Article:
Mexico Needs New Peso-Saving Tools as Dollar Sales Sap Reserves

Updated on
  • Analysts agree central bank can’t afford to spend safety net
  • Options include swaps, IMF credit extension, more rate hikes

Mexico’s central bank, struggling to lift the peso from its record lows, is getting backed into a corner after spending $2 billion last week with little effect.

Recent dollar sales aren’t helping boost the currency, foreign reserves are faltering and economists expect policy makers to raise interest rates again in February after five hikes last year. While some analysts say Mexico could try dollar swaps or increasing its credit line with the International Monetary Fund, they warn against depleting reserves. That could undermine investors’ confidence and intensify the market selloff.

The transactions are draining international reserves that reached a record high two years ago. Last week, Banxico sold dollars for the first time since February after the peso tumbled to the lowest level since its redenomination in 1993 amid concern over the U.S. trade policy. After a short-lived rally, the peso’s extended its worst performance among the world’s 16 major currencies so far in 2017.

The pace of the dollar sales “is neither sustainable nor likely to work,” said Christian Lawrence, a rates and currency strategist at Rabobank NA in New York. “It is very hard for a country to strengthen a currency.”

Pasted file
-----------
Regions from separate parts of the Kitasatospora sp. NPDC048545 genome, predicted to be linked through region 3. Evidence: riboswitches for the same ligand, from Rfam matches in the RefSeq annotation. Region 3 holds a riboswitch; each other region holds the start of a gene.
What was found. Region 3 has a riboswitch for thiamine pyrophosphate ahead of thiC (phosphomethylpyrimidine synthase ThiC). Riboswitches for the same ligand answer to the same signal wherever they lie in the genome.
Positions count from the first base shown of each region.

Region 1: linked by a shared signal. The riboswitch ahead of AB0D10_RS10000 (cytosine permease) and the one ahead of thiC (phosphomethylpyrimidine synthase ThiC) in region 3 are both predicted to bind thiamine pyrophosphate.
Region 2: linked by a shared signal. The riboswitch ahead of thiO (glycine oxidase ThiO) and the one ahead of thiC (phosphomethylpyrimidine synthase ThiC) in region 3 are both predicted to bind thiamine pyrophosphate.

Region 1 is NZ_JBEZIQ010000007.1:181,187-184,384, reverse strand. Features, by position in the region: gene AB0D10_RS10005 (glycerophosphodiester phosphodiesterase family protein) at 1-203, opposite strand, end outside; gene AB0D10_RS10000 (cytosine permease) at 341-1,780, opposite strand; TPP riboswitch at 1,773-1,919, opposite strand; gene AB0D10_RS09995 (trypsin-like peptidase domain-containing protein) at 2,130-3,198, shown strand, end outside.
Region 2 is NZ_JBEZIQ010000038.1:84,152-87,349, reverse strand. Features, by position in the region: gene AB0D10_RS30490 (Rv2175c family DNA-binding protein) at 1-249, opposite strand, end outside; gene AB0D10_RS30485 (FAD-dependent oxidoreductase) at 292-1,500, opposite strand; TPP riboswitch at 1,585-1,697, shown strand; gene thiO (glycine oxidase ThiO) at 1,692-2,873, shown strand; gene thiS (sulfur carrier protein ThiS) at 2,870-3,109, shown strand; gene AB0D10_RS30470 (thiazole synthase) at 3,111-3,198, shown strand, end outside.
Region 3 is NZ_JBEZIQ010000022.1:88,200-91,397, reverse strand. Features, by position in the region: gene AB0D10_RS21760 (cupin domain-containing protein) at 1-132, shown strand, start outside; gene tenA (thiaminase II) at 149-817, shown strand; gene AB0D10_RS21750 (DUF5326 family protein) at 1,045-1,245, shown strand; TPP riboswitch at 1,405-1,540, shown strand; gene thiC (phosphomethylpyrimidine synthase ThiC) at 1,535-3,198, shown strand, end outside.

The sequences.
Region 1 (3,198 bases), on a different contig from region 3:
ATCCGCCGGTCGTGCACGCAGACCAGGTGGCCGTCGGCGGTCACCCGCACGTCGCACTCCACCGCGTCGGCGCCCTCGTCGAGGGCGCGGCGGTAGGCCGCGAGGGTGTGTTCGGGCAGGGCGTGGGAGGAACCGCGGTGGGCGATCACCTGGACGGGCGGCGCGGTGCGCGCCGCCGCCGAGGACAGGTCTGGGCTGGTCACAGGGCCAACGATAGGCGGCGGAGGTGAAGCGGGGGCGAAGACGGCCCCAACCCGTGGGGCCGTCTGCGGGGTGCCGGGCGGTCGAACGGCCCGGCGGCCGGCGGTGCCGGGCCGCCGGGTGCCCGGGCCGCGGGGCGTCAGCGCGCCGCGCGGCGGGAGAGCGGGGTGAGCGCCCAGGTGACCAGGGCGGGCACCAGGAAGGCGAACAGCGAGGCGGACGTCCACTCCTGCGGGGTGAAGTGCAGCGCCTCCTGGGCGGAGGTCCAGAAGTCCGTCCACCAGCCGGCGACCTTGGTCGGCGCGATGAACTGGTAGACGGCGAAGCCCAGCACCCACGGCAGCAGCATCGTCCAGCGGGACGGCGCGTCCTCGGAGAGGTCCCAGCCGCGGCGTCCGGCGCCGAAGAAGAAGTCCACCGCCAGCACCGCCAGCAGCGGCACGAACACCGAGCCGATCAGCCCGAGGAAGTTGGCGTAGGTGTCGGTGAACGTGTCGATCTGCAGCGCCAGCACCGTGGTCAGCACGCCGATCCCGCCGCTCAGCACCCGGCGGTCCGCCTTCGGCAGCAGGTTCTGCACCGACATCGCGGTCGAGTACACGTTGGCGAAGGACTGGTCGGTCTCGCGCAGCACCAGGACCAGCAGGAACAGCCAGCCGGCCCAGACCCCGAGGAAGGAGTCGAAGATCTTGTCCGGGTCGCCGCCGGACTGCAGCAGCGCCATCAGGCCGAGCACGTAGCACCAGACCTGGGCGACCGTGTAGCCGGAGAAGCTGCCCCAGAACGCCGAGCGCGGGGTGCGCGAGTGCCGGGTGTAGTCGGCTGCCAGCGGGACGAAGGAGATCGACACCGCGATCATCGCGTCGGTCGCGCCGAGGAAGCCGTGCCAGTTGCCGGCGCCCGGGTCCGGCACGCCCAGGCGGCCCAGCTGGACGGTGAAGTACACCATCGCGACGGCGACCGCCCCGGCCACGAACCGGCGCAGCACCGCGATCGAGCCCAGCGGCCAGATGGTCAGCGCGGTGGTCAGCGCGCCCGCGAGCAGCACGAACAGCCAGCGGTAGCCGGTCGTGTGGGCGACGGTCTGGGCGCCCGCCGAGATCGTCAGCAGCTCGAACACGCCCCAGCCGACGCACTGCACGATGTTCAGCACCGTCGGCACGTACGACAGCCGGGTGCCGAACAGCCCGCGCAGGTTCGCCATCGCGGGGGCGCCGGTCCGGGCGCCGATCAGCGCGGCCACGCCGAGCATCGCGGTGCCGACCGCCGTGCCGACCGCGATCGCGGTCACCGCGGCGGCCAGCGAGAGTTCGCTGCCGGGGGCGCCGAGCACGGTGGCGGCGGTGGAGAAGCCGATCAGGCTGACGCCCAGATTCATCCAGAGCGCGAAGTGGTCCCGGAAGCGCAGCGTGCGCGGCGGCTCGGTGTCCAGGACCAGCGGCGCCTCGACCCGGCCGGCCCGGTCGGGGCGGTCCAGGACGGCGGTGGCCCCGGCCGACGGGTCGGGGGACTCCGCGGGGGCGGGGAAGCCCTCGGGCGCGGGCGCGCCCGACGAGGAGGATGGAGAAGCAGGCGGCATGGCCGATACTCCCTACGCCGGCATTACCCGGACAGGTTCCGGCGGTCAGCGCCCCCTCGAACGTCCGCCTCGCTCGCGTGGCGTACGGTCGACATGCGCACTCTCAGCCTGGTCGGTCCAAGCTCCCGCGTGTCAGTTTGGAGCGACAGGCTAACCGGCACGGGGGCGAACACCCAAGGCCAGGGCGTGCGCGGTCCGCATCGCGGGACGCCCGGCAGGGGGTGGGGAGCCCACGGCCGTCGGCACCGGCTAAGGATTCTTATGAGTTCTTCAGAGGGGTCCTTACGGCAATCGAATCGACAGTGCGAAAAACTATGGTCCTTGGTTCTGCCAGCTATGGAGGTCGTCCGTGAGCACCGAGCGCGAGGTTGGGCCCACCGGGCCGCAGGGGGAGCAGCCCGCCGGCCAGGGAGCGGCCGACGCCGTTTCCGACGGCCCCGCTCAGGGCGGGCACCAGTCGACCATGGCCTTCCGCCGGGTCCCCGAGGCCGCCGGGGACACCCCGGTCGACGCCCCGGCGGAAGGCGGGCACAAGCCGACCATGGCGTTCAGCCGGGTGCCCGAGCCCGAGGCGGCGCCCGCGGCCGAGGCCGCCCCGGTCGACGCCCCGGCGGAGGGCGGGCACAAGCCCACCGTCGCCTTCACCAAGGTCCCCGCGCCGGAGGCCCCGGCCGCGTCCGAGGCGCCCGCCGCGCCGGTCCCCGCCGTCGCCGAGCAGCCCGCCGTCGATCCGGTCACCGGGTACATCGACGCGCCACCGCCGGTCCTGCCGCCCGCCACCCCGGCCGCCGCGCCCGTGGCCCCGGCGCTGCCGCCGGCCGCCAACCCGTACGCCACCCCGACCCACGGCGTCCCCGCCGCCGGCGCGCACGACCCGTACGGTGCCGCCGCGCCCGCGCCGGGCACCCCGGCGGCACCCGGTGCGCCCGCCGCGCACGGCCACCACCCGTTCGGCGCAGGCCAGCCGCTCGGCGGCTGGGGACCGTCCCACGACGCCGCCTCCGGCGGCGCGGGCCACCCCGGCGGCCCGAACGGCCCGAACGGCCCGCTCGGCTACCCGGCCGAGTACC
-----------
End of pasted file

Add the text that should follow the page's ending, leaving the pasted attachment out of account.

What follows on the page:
The peso slumped 2 percent to 21.8067 per dollar at 5 p.m. in New York on Tuesday.

Ricardo Medina, a spokesman for Mexico’s central bank, declined to comment about the bank’s strategy to bolster the peso.

Should currency volatility continue to increase, the central bank could offer dollar swaps because they don’t directly impact reserves and provide hedging protection, according to Goldman Sachs Group Inc. Negotiating an extension of the IMF credit line would also be a move in the right direction, said Barclays’ Jaime. Mexico has $176.5 billion in foreign reserves or $260 billion in total if the IMF’s flexible credit line is factored in, according to BNP Paribas SA. That gives it a $40 billion buffer to spend on interventions.

While investors would welcome any action by Banxico that could protect the currency without reducing its reserves, investors’ confidence won’t be fully restored until U.S. President-elect Donald Trump provides some clarity on the trade policy, said Mark Dow, the founder of Dow Global Advisors in Laguna Beach.

Before the election, Trump had campaigned on promises to tear up the North American Free Trade Agreement, crack down on illegal immigration, and build a wall along the southern border paid for by Mexico. The U.S. accounts for 80 percent of the Latin American nation’s exports.

“People are afraid of what Trump might do to Mexico and Trump’s negotiating style which, as it’s been confirmed in recent days, is that before you even sit down at the table with him he’s going to punch you in the face a few times," Dow, a former economist at the IMF, said. Investors “are mostly worried about Trump and when the punching will stop, I think that’s what matters most."